Sellafield nuclear plant is understaffed and dangerous BBC alleges

Sellafield nuclear plant is being operated dangerously by its workers as the nuclear material is handled improperly, according to an upcoming BBC Panorama documentary.

It is alleged that parts of the nuclear facility regularly have too few staff to operate safely and radioactive plutonium and uranium have been stored in plastic bottles.

The BBC said the investigation was prompted by a former senior manager turned whistleblower who was worried about conditions at the site in Cumbria.

The company that runs Sellafield has said the site is safe and has been improved with significant investment in recent years, the BBC reported.

The whistleblower is reported to have told the programme that his biggest fear was a fire in one of the nuclear waste silos or in one of the processing plants.

"If there is a fire there it could generate a plume of radiological waste that will go across Western Europe," he told Panorama.

Further allegations in the programme relate to staffing, with the whistleblower saying Sellafield often did not have enough people on duty to meet minimum safety levels.

In August last year, workers at the site carried out a number of strikes over two separate disputes relating to pay and health and safety. 

Responding to the BBC, the head of nuclear safety at Sellafield, Dr Rex Strong, denied that operating below these levels was dangerous.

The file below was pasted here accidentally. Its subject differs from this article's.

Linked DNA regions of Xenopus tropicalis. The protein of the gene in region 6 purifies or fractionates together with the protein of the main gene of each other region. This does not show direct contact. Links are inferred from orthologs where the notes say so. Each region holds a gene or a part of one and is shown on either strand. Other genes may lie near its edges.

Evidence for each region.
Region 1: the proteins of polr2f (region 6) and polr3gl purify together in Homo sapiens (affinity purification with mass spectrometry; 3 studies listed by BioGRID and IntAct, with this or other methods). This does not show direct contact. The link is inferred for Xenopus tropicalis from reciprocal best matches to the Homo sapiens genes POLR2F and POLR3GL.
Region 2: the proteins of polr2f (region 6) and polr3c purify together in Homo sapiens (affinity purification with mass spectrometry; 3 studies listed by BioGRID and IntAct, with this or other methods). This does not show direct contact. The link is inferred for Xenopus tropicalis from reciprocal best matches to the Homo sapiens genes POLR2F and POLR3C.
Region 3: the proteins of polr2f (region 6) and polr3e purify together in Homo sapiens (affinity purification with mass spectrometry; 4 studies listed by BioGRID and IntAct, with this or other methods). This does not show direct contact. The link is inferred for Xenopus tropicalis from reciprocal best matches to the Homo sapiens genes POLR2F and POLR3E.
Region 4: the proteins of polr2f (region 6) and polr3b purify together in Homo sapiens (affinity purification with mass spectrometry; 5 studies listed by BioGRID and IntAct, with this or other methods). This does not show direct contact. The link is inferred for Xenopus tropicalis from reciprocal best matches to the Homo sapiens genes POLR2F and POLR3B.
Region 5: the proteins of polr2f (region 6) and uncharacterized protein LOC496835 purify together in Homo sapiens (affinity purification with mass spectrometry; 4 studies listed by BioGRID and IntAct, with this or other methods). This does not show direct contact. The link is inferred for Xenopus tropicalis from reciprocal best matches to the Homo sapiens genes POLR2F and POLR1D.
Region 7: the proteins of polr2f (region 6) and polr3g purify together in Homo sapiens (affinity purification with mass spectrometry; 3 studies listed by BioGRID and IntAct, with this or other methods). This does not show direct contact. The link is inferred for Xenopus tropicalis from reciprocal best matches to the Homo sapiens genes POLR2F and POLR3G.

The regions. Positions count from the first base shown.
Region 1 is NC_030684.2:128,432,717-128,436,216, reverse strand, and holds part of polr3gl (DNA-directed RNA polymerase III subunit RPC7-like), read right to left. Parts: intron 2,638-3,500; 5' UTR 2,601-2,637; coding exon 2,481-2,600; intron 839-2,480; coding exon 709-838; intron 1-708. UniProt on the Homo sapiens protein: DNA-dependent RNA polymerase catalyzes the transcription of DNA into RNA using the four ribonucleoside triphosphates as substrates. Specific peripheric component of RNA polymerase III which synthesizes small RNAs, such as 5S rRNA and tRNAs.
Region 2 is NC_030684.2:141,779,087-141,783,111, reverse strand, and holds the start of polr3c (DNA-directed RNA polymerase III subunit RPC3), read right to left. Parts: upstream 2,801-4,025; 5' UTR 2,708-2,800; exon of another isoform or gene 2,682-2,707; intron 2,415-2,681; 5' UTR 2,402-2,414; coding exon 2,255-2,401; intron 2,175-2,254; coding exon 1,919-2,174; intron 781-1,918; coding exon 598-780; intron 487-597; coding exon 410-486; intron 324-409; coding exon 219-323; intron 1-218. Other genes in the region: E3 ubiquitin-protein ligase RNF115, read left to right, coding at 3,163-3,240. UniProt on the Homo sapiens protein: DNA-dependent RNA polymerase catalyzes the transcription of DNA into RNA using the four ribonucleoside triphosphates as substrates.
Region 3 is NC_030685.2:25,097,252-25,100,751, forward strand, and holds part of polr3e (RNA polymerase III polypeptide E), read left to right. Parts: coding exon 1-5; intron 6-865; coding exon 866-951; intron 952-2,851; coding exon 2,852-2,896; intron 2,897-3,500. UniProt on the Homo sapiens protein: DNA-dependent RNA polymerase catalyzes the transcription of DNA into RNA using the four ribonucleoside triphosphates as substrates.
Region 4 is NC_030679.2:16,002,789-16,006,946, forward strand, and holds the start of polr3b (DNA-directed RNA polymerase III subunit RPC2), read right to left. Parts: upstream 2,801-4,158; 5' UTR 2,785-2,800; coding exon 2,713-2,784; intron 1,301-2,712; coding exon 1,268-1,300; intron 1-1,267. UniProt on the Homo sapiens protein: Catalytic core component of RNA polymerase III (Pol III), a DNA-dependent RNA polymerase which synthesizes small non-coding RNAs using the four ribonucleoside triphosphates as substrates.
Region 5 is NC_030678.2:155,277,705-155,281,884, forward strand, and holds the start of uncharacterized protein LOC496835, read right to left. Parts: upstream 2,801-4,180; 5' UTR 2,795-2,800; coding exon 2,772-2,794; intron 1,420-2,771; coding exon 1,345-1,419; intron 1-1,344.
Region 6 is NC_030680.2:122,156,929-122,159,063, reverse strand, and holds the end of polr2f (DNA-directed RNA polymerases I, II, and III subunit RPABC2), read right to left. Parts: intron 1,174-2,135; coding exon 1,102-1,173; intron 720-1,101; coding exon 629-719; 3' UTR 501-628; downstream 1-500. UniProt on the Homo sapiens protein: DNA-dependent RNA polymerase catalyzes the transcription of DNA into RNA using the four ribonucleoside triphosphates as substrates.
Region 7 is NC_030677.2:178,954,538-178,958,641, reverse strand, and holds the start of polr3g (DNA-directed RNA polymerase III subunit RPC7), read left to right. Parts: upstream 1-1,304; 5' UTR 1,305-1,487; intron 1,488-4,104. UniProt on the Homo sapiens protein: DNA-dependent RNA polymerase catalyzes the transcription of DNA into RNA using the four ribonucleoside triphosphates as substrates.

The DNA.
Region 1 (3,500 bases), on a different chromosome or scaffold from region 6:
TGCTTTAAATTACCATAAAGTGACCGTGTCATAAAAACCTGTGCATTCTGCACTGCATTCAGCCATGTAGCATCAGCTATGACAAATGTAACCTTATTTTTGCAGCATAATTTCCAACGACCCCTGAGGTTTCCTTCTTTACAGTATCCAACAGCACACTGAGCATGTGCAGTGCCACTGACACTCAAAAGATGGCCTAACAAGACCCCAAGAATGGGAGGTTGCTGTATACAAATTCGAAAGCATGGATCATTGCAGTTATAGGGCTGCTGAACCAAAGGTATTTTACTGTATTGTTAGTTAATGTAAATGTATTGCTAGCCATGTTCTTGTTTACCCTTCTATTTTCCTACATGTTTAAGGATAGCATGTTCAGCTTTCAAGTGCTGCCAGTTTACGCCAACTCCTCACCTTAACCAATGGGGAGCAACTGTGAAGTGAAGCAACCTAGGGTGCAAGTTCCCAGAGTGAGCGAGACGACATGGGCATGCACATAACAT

He said: "You make alternative arrangements, so the things that have to be done get done. Facilities are shut down if we're not able to operate them in the way that we want to.

"Safety is our priority and we are managing a very complex site which has got a great deal of hazardous radioactive materials in it."

Sellafield said in a statement given to the BBC that plutonium and uranium samples are ‘kept securely’ and that ‘to imply that such material is inappropriately managed is simply not true’.

Shadow energy secretary Barry Gardiner said: "These revelations about the safety practices at Sellafield must be addressed in detail immediately by the Secretary of State. It is simply unacceptable to breach safe staffing levels.

"This puts the public at an unacceptable level of risk. Sellafield has been heavily criticised by the National Audit Office for its spiralling costs. Shockingly it appears that despite the vast amounts of public money spent there, its safety record is severely lacking.

"It's deeply worrying that these breaches in safety have only come to light from an industry insider. The safety of our nuclear industry should not have to rely on whistleblowers. The Tory government needs to answer why the inspection regime failed to pick up on this catalogue of failures.

"The government must carry out a thorough investigation into the safety practices at Sellafield. It must be able to ensure that the public is not being put in danger."

In March 2015, a system was used to remove radioactive sludge from a storage pond near the Sellafield nuclear site. The pond needed to be emptied of 1500 cubic metres of radioactive sludge so that it could be processed in an advanced storage facility. 

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